Climate change is a design problem, incentivized ingenuity can fix it
David Fradin
A concept photo of new renewable energy technologies. /Getty

A concept photo of new renewable energy technologies. /Getty

Editor's note: David Fradin is the president and founder of Spice Catalyst and a professor at Manipal University. The article reflects the author's opinions and not necessarily those of CGTN.

Climate change is the defining struggle of our generation. However, far too much of our global energy infrastructure and consumer goods production is still reliant on fossil fuels. I believe that groundbreaking product design, encouraged by a coherent tax incentive strategy, could inspire the innovations that could build the green technologies of tomorrow. 

Asking people to eat less meat and drive fewer miles is, quite simply, too little too late. To save ourselves and the planet, we need to aggressively stimulate green innovation. That's why it's time to offer tax credits to those companies who are searching for the next radical carbon-friendly inventions. 

Our current methods for tackling climate change aren't working. Relying on individuals to reform their short-term behavior for a long-term goal is notoriously difficult. We are prone to a collective "cognitive dissonance," whereby our actions do not reflect our beliefs. 

According to a Pew Research Center survey in 2019, 62 percent of Americans say that climate change is affecting their local neighborhood. However, only 23 percent of Americans reported eating less meat in that same year, even though the link between meat production and carbon dioxide emissions has been irrefutably established, an opinion poll by the American analytics and advisory company Gallup found.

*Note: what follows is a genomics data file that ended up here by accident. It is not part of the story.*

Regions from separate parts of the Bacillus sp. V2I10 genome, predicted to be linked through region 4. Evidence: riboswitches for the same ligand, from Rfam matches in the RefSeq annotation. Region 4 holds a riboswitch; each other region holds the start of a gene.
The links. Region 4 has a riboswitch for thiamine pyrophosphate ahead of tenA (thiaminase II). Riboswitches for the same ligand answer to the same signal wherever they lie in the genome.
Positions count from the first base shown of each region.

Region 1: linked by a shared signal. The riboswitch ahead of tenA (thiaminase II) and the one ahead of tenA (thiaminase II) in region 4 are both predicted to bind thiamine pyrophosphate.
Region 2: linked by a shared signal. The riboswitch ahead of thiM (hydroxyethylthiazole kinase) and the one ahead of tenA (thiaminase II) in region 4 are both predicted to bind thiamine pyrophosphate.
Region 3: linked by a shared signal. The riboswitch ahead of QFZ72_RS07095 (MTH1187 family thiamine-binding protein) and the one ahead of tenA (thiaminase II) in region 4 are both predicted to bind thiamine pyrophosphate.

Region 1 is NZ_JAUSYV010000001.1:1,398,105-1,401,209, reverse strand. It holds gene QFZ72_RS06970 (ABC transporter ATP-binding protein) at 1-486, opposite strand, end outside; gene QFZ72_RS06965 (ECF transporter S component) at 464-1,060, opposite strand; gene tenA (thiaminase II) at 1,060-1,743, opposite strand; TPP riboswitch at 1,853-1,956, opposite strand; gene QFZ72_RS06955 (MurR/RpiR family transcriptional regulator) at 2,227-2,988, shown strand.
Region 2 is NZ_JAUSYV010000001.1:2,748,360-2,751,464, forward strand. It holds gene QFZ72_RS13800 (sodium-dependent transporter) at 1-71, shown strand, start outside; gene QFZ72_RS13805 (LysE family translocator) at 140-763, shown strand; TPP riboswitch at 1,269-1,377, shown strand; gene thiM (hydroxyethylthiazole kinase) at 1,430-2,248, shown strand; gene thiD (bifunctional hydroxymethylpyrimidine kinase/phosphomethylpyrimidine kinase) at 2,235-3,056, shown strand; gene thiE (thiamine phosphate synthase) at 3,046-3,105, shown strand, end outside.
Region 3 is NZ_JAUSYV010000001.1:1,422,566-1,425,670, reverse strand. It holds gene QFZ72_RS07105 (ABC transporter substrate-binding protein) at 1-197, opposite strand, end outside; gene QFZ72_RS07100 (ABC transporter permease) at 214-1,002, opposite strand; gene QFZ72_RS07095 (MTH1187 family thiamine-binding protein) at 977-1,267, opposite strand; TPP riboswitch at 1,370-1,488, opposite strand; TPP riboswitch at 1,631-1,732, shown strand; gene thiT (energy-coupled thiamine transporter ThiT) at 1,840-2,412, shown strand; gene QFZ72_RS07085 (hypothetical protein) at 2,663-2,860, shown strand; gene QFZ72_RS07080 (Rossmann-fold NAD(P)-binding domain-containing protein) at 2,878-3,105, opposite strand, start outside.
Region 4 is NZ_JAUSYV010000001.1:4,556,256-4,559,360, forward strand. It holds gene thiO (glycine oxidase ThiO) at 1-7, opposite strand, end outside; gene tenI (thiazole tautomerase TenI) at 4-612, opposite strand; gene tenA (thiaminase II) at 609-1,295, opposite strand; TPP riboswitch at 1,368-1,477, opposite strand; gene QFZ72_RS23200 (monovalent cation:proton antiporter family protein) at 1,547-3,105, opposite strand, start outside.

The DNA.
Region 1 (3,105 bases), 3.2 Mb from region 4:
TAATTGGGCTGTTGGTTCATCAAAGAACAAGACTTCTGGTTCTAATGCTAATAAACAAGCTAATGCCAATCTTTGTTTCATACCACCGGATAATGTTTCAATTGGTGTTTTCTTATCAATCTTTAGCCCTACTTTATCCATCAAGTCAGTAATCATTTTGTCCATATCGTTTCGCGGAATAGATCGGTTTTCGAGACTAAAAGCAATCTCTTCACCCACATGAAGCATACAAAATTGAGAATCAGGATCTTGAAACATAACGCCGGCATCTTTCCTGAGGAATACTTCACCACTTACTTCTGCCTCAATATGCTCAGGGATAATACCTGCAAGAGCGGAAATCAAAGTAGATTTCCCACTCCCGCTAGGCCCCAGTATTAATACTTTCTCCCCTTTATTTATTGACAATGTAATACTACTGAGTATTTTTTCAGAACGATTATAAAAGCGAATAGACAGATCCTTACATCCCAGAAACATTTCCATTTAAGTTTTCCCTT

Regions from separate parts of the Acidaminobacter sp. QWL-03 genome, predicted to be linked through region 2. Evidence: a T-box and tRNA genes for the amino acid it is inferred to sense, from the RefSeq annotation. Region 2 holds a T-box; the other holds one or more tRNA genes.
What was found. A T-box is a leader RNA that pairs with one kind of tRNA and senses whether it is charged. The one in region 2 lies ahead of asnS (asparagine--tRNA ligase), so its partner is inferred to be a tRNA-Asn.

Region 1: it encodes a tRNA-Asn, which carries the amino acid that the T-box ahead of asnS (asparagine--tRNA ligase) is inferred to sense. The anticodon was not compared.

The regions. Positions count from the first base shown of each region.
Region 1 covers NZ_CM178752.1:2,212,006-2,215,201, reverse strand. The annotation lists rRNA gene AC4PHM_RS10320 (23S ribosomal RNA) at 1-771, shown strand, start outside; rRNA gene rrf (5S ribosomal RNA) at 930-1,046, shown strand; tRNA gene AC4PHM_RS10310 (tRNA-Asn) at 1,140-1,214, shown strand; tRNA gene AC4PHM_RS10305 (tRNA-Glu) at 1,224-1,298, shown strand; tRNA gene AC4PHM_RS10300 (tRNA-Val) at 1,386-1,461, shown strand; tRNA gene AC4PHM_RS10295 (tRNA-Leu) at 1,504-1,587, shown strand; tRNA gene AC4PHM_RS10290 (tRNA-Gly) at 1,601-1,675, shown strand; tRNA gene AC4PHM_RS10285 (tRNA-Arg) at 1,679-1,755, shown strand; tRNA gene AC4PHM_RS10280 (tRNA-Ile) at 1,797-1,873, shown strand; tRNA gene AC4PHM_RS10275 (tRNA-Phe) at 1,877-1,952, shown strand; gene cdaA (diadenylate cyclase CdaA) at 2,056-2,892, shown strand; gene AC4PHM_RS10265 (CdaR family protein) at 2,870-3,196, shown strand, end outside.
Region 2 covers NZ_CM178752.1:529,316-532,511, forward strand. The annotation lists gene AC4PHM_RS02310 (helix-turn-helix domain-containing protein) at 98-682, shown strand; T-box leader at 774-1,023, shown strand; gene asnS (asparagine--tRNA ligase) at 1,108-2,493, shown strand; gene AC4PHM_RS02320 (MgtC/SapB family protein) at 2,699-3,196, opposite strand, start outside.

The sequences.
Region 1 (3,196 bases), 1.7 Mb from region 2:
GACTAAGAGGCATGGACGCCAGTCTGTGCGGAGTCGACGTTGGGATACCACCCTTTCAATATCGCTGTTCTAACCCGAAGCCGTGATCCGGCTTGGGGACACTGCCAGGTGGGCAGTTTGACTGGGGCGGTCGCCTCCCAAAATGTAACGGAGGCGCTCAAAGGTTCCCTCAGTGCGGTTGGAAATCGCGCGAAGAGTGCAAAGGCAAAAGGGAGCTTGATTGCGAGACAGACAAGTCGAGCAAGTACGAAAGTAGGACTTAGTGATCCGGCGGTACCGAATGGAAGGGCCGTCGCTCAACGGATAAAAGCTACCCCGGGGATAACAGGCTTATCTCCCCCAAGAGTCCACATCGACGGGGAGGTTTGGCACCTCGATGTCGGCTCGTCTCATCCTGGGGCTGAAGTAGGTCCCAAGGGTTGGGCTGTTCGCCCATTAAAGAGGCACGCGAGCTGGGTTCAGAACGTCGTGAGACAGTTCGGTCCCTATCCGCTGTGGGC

I understand why this is. Most agree that eating meat is part of their way of life; you simply cannot rewrite a culture overnight. As humans, we have spent the past 200,000 years tending to the present, whether that be food, shelter or mating. Thinking in the long term is quite unnatural for us. 

The debate over what people ought to do is irrelevant. Asking whole populations to change lifelong behaviors is futile. As Behavioral psychologist and Nobel Laureate Richard Thaler famously asserted, "If you want people to do something, make it easy."

That's why I believe climate change is a design problem. We need to be encouraged to create products and solutions that are easy to use and can have a neutral or positive impact on the environment. Of course, individuals need to adjust their behavior to lower their personal emissions. That's why we need to give them the tools they need when doing so. 

There are promising examples of this happening already. Researchers have found that feeding seaweed to cattle can reduce their methane output by up to 82 percent. Similarly, a company called Apeel has produced a plant-based coating that allows fresh produce to stay for twice as long. 

A farmer feeds cattle in Louth, Australia, February 21, 2019. /Getty

A farmer feeds cattle in Louth, Australia, February 21, 2019. /Getty